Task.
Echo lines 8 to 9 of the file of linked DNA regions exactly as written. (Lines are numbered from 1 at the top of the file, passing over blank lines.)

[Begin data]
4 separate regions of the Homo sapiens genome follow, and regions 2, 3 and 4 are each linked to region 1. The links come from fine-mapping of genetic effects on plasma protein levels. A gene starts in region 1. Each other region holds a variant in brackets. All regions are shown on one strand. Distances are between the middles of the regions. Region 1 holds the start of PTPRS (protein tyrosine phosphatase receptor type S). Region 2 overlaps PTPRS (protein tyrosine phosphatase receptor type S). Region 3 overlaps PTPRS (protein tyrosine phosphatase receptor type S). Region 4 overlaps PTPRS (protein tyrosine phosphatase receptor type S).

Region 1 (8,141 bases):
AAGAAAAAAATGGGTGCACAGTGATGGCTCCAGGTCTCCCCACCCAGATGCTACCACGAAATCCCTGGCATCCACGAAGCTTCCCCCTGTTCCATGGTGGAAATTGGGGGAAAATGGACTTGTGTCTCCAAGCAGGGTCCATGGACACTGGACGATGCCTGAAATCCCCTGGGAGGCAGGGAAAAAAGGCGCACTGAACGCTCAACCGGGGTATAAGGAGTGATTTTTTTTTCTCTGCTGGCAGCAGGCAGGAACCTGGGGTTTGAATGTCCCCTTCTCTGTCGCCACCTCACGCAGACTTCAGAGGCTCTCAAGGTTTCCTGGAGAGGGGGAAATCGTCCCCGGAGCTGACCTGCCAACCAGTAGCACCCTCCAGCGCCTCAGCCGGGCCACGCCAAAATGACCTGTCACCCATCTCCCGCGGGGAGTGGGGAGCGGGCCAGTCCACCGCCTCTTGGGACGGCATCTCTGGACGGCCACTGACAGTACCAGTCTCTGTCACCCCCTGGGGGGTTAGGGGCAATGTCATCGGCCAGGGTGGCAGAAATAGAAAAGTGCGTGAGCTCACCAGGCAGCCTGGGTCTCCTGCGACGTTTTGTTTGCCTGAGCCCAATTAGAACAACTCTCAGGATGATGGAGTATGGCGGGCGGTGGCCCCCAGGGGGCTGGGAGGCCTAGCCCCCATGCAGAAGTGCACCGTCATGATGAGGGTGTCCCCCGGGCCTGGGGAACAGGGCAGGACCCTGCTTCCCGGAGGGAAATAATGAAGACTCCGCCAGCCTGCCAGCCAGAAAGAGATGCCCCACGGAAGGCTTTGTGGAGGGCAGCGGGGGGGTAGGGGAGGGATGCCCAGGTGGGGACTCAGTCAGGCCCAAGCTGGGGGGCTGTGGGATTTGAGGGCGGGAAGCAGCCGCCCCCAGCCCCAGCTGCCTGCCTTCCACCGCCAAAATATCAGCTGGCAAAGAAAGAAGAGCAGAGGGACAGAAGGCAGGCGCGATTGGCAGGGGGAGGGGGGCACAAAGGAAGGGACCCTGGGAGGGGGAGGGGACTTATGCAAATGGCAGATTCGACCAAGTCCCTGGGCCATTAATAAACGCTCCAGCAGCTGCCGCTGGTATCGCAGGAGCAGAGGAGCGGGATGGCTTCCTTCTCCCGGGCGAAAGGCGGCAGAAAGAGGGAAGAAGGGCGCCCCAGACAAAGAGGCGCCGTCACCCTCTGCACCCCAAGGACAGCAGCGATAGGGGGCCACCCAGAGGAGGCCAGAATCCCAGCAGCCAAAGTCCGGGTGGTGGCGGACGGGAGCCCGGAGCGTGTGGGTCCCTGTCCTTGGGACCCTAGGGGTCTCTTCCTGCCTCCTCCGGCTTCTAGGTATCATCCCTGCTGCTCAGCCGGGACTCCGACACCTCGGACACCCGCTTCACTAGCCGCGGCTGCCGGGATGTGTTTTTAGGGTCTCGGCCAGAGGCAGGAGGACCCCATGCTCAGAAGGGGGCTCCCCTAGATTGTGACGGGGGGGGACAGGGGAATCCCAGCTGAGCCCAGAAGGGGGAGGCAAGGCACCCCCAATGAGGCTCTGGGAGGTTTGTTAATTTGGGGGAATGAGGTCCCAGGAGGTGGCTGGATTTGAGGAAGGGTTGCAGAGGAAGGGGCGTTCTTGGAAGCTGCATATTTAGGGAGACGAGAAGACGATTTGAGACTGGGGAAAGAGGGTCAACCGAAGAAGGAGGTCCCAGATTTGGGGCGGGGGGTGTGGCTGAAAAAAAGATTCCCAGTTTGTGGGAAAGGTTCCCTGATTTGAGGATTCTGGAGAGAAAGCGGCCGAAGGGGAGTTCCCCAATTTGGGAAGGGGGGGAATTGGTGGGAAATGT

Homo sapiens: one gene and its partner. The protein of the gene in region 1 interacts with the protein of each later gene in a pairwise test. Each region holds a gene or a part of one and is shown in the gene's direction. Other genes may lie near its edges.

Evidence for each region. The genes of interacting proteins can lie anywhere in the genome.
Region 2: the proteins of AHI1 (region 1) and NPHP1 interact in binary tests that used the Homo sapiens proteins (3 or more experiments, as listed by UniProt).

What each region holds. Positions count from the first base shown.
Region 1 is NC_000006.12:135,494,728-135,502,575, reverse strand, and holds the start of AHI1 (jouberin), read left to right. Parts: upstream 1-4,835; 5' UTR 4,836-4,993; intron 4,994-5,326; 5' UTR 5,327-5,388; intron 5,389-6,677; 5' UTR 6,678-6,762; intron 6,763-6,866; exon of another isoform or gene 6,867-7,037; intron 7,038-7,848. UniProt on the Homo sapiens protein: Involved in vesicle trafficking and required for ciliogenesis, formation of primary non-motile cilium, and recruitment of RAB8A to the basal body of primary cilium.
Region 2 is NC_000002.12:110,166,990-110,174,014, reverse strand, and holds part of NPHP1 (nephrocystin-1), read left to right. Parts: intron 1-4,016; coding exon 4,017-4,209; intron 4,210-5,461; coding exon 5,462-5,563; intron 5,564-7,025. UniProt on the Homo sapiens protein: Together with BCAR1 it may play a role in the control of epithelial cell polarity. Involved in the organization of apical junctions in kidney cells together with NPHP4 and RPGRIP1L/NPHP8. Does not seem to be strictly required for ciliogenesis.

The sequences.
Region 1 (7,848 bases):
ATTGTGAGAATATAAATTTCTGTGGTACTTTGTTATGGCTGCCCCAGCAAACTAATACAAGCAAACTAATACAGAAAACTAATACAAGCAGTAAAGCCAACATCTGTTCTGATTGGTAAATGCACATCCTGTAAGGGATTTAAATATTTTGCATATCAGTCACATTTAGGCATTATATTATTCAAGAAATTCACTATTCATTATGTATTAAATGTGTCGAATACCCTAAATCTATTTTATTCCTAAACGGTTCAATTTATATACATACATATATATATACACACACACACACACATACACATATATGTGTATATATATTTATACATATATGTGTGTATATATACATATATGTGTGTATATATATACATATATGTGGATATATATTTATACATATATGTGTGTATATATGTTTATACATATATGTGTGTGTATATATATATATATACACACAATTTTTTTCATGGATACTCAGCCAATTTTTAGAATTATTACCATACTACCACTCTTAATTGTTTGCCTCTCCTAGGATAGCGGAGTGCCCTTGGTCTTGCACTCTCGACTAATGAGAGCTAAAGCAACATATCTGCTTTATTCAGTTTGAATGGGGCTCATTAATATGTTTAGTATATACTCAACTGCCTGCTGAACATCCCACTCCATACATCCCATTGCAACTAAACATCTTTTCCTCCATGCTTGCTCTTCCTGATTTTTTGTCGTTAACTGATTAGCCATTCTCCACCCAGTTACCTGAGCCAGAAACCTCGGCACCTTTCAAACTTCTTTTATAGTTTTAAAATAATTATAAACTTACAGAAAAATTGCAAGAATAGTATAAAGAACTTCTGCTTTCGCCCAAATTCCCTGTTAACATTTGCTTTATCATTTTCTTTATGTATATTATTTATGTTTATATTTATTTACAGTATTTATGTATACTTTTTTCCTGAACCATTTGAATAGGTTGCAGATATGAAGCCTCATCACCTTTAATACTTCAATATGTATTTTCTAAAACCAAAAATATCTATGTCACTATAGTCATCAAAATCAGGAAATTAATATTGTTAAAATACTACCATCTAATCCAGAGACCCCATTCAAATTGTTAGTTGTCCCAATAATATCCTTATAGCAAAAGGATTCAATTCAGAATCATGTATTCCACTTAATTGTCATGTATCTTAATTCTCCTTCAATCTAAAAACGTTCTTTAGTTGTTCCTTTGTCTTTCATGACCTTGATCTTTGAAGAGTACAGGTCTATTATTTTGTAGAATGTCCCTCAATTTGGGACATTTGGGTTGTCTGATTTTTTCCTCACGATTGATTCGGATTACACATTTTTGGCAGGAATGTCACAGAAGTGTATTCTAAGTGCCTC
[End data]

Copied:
Region 1 is NC_000006.12:135,494,728-135,502,575, reverse strand, and holds the start of AHI1 (jouberin), read left to right. Parts: upstream 1-4,835; 5' UTR 4,836-4,993; intron 4,994-5,326; 5' UTR 5,327-5,388; intron 5,389-6,677; 5' UTR 6,678-6,762; intron 6,763-6,866; exon of another isoform or gene 6,867-7,037; intron 7,038-7,848. UniProt on the Homo sapiens protein: Involved in vesicle trafficking and required for ciliogenesis, formation of primary non-motile cilium, and recruitment of RAB8A to the basal body of primary cilium.
Region 2 is NC_000002.12:110,166,990-110,174,014, reverse strand, and holds part of NPHP1 (nephrocystin-1), read left to right. Parts: intron 1-4,016; coding exon 4,017-4,209; intron 4,210-5,461; coding exon 5,462-5,563; intron 5,564-7,025. UniProt on the Homo sapiens protein: Together with BCAR1 it may play a role in the control of epithelial cell polarity. Involved in the organization of apical junctions in kidney cells together with NPHP4 and RPGRIP1L/NPHP8. Does not seem to be strictly required for ciliogenesis.